Hope for Justice endorses new anti-trafficking legislation and helped draft key sections

Hope for Justice, a non-profit group which runs anti-trafficking programs in the United States and six other countries, has strongly endorsed the Frederick Douglass Trafficking Victims Prevention and Protection Reauthorization Act of 2021 ahead of its introduction into the House of Representatives today at noon EDT (Friday, September 3).

Hope for Justice provided recommendations and expert insight that was included in the draft Bill by its co-sponsors, Reps Chris Smith (R-New Jersey) and Karen Bass (D-California).

The sections that Hope for Justice led on are aimed at preventing human trafficking in federal contract supply chains, particularly hotels, lodgings, and air transportation. The Bill would require that federal agencies utilize preferred accommodations, which have zero-tolerance policies on human trafficking and provide employee training. They must also have systems in place to report suspected exploitation on the premises to the authorities.

The Frederick Douglass Bill also seeks to:

-Place further anti-trafficking requirements on domestic air carriers that provide air transportation to the federal government and provide additional funds to train airport and airline personnel.

-Establish two teams of 10 agents each assigned exclusively to investigate labor trafficking, one at Department of Justice Civil Rights Unit of the FBI and one at the Department of Homeland Security Center for Countering Human Trafficking.

-Via a non-binding Sense of Congress resolution, it urges the Executive Branch to ensure counter-trafficking-in-persons policies are adopted by all medium and large businesses.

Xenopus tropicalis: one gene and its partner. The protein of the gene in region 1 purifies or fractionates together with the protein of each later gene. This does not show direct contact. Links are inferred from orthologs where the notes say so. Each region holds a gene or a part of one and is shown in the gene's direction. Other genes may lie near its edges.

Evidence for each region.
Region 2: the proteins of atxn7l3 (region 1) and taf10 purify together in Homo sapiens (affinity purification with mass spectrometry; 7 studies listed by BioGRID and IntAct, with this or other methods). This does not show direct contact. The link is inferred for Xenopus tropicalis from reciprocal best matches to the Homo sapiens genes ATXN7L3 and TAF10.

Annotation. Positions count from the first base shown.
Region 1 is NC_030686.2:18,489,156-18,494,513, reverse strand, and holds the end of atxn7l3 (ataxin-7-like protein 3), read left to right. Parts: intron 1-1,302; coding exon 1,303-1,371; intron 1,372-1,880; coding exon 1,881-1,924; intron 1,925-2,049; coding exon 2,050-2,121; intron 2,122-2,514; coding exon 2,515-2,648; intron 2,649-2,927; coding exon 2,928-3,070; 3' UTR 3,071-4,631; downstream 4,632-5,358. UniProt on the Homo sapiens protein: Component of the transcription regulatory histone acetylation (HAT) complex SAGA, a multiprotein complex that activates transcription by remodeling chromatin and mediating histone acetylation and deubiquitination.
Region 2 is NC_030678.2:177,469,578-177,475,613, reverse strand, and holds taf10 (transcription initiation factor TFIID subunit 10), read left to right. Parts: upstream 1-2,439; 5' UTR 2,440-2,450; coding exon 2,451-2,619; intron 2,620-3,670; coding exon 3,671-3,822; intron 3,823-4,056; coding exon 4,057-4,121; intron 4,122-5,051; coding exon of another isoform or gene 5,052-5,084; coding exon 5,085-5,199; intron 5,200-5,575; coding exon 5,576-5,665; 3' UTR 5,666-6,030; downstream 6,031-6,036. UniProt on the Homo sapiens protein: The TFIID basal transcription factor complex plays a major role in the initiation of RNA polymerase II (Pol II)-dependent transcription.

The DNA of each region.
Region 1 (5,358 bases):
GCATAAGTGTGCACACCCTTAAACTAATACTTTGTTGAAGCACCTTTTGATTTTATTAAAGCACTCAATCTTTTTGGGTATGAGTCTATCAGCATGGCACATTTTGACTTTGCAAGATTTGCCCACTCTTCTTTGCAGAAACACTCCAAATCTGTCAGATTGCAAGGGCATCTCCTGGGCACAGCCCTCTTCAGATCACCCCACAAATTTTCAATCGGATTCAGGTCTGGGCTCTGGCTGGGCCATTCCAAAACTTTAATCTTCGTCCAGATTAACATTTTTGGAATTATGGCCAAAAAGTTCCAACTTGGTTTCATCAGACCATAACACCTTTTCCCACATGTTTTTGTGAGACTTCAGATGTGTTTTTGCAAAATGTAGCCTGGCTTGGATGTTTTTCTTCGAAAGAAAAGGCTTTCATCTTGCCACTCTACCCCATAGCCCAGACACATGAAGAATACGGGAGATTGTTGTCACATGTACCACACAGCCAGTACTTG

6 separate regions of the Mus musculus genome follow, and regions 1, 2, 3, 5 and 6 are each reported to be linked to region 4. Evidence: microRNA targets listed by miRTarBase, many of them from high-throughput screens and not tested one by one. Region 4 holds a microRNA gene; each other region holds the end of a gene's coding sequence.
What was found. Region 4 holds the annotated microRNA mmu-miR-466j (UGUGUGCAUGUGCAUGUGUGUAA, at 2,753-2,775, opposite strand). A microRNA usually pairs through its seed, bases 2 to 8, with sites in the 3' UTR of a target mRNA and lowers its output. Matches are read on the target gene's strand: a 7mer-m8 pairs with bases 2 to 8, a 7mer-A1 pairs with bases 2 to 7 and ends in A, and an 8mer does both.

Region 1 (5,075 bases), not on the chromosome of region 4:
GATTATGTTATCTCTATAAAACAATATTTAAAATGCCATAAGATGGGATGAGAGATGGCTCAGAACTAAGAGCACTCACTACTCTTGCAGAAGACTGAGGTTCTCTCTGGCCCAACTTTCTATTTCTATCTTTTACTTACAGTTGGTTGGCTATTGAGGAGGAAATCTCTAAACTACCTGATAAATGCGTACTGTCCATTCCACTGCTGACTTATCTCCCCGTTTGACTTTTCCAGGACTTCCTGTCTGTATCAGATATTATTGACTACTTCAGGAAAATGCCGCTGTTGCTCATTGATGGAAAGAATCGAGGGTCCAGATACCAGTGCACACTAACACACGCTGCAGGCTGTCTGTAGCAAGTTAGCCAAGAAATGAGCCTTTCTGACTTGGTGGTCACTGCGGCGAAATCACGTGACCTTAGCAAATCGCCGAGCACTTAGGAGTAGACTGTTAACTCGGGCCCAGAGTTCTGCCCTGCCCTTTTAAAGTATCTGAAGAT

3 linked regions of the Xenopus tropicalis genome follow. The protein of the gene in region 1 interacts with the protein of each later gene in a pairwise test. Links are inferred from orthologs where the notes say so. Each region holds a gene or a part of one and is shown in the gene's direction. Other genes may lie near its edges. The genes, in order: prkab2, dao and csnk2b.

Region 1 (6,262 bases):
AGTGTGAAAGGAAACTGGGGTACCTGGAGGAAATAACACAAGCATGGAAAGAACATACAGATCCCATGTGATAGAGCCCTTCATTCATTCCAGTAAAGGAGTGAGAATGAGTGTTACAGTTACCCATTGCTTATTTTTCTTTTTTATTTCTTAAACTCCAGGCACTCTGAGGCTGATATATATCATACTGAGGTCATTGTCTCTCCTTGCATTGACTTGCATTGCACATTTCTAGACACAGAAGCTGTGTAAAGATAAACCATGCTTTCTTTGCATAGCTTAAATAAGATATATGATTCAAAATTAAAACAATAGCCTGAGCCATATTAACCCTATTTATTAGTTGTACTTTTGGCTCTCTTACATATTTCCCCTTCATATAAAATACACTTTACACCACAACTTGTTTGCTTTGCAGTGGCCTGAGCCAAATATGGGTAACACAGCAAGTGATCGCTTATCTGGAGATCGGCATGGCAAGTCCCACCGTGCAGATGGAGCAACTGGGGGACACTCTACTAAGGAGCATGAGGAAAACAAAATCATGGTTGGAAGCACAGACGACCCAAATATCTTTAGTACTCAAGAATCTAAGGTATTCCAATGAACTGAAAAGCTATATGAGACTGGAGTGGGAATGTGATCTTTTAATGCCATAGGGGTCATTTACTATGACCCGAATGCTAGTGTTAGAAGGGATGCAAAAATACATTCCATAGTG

Hope for Justice co-founder and GRAMMY-nominated recording artist Natalie Grant was invited to speak at the draft Bill’s launch at a press conference held today. She spoke of her own journey into learning about human trafficking and becoming part of the fight against it more than 17 years ago, and welcomed all of the above elements of the Bill. She said: “We celebrate and endorse the way this Bill brings together federal and international governments, the business sector, faith organizations, providers and survivors, as we believe all of us must work together to end trafficking.”

Tim Nelson, CEO of Hope for Justice, said: “This Bill will do immense good in preventing exploitation and in helping to extinguish the conditions in which human trafficking thrives. We are proud of our role in the drafting of this legislation and we endorse it strongly today. Thank you to the co-sponsors and in particular to Representative Chris Smith, who has championed the anti-trafficking cause in Congress for many years.”

The Trafficking Victims Protection Act (TVPA), first passed by Congress more than 20 years ago, expires this year and must be reauthorized for the sixth time. The Bill to do so today is named for Frederick Douglass, who was born into slavery in 1818, but escaped and was at the forefront of the original movement to abolish slavery and then to ending the Jim Crow laws that enforced racial segregation and racism. A national education and public policy organization founded by his direct descendants, Frederick Douglass Family Initiatives, is a primary stakeholder in the new bill, with Hope for Justice and other non-profits offering expert insight on particular sections in a collaborative fashion.

While slavery has been abolished in the United States and almost every other country on earth, severe forms of human trafficking persist to this day and amount to a modern-day form of slavery – particularly sex trafficking and labor trafficking. The United States has not generated a national estimate of the number of people affected, however the best independent estimate comes from a 2018 study that found that on any given day, there were likely to be 403,000 people living in conditions of modern slavery in the United States.